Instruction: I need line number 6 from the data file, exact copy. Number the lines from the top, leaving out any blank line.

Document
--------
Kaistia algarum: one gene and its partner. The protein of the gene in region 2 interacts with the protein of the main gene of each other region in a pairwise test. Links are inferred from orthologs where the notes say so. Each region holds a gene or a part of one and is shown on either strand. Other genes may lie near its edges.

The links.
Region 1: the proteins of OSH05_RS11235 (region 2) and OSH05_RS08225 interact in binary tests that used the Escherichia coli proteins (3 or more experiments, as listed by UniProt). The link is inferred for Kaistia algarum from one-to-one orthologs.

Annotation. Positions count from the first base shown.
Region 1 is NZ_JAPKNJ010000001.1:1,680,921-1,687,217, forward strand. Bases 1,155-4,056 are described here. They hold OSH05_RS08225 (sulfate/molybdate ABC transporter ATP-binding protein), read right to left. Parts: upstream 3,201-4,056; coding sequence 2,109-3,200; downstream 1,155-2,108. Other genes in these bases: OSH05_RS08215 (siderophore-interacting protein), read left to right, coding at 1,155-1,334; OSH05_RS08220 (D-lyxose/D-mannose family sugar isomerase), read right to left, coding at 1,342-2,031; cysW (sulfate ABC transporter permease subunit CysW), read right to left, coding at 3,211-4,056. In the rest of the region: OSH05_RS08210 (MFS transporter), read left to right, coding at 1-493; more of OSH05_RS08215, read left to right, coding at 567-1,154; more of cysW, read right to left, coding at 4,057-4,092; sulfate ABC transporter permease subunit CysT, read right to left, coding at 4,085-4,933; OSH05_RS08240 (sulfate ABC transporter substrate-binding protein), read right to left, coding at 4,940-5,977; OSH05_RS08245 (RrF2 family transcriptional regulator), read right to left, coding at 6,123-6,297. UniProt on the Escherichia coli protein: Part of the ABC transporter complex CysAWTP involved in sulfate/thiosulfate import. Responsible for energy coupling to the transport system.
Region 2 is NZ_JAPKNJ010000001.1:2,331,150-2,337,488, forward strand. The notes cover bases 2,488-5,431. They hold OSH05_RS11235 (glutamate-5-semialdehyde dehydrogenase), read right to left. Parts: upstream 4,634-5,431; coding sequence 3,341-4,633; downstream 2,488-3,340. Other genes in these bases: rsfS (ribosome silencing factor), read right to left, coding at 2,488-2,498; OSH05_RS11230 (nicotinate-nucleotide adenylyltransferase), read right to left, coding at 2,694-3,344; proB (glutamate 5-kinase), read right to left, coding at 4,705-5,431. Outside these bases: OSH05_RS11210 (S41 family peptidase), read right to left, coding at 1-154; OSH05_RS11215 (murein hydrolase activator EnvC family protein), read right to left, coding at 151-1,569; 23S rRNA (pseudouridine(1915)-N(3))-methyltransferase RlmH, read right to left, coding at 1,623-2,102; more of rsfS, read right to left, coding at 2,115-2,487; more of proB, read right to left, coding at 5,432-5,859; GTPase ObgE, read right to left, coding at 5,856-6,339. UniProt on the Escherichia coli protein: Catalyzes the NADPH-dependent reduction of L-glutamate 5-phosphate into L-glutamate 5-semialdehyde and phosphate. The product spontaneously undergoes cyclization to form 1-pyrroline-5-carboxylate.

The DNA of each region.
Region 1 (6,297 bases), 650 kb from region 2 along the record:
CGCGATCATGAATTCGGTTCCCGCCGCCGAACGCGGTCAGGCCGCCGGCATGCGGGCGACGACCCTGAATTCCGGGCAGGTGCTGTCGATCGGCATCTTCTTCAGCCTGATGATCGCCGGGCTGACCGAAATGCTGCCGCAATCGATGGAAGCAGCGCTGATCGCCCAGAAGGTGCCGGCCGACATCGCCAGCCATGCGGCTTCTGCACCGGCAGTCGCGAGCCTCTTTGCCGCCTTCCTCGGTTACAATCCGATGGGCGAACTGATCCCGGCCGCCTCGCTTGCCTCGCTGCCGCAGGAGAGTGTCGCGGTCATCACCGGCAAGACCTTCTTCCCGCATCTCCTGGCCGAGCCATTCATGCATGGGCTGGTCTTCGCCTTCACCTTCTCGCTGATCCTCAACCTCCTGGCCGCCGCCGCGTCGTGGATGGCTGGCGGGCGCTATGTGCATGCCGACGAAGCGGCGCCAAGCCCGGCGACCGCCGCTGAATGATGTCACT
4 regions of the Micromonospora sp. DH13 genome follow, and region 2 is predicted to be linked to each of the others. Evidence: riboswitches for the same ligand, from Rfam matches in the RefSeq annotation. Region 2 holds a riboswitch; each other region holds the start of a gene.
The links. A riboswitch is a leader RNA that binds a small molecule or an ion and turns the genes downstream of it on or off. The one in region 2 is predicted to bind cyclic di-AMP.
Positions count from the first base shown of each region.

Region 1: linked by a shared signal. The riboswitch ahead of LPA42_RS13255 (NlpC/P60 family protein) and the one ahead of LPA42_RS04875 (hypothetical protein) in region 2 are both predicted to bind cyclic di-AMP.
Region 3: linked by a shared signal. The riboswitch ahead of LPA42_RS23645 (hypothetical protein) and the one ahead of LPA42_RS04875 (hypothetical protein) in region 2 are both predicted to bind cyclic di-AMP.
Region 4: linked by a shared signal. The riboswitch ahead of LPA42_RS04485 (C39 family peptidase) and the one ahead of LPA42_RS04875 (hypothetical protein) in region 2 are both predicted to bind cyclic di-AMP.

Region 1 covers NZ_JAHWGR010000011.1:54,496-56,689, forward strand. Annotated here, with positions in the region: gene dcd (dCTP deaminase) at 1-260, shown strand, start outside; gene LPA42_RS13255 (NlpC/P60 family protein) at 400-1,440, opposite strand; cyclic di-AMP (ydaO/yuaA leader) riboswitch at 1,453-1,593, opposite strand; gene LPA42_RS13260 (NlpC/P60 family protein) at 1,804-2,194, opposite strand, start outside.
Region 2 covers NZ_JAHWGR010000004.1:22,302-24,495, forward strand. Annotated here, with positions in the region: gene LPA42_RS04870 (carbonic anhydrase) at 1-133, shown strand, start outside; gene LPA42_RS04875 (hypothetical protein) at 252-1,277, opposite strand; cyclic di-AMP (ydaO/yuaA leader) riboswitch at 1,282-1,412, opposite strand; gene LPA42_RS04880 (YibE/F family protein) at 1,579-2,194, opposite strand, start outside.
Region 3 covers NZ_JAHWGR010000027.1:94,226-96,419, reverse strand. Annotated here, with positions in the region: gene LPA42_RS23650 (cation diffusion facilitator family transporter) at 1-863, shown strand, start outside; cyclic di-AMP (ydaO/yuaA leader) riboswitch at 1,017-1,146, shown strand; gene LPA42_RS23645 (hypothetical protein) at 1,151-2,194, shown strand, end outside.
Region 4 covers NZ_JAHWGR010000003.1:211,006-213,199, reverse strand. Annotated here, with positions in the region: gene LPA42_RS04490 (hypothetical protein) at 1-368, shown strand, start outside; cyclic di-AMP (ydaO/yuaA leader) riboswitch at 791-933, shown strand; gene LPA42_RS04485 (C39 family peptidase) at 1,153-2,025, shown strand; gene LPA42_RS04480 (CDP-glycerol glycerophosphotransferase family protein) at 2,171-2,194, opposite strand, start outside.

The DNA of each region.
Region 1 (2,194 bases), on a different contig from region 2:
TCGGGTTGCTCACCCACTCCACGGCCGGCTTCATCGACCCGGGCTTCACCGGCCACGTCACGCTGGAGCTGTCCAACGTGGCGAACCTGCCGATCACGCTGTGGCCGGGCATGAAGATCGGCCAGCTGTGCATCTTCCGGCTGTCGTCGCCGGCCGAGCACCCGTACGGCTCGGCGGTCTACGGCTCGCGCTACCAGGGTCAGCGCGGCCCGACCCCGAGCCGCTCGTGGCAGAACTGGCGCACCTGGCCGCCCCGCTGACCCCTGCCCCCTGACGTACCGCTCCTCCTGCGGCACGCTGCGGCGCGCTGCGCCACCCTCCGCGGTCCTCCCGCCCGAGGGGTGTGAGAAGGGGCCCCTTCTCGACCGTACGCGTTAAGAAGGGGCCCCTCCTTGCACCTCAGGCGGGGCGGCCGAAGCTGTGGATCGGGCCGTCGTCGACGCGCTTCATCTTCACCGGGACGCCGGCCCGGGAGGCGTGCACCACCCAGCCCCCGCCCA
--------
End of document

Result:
Region 2 is NZ_JAPKNJ010000001.1:2,331,150-2,337,488, forward strand. The notes cover bases 2,488-5,431. They hold OSH05_RS11235 (glutamate-5-semialdehyde dehydrogenase), read right to left. Parts: upstream 4,634-5,431; coding sequence 3,341-4,633; downstream 2,488-3,340. Other genes in these bases: rsfS (ribosome silencing factor), read right to left, coding at 2,488-2,498; OSH05_RS11230 (nicotinate-nucleotide adenylyltransferase), read right to left, coding at 2,694-3,344; proB (glutamate 5-kinase), read right to left, coding at 4,705-5,431. Outside these bases: OSH05_RS11210 (S41 family peptidase), read right to left, coding at 1-154; OSH05_RS11215 (murein hydrolase activator EnvC family protein), read right to left, coding at 151-1,569; 23S rRNA (pseudouridine(1915)-N(3))-methyltransferase RlmH, read right to left, coding at 1,623-2,102; more of rsfS, read right to left, coding at 2,115-2,487; more of proB, read right to left, coding at 5,432-5,859; GTPase ObgE, read right to left, coding at 5,856-6,339. UniProt on the Escherichia coli protein: Catalyzes the NADPH-dependent reduction of L-glutamate 5-phosphate into L-glutamate 5-semialdehyde and phosphate. The product spontaneously undergoes cyclization to form 1-pyrroline-5-carboxylate.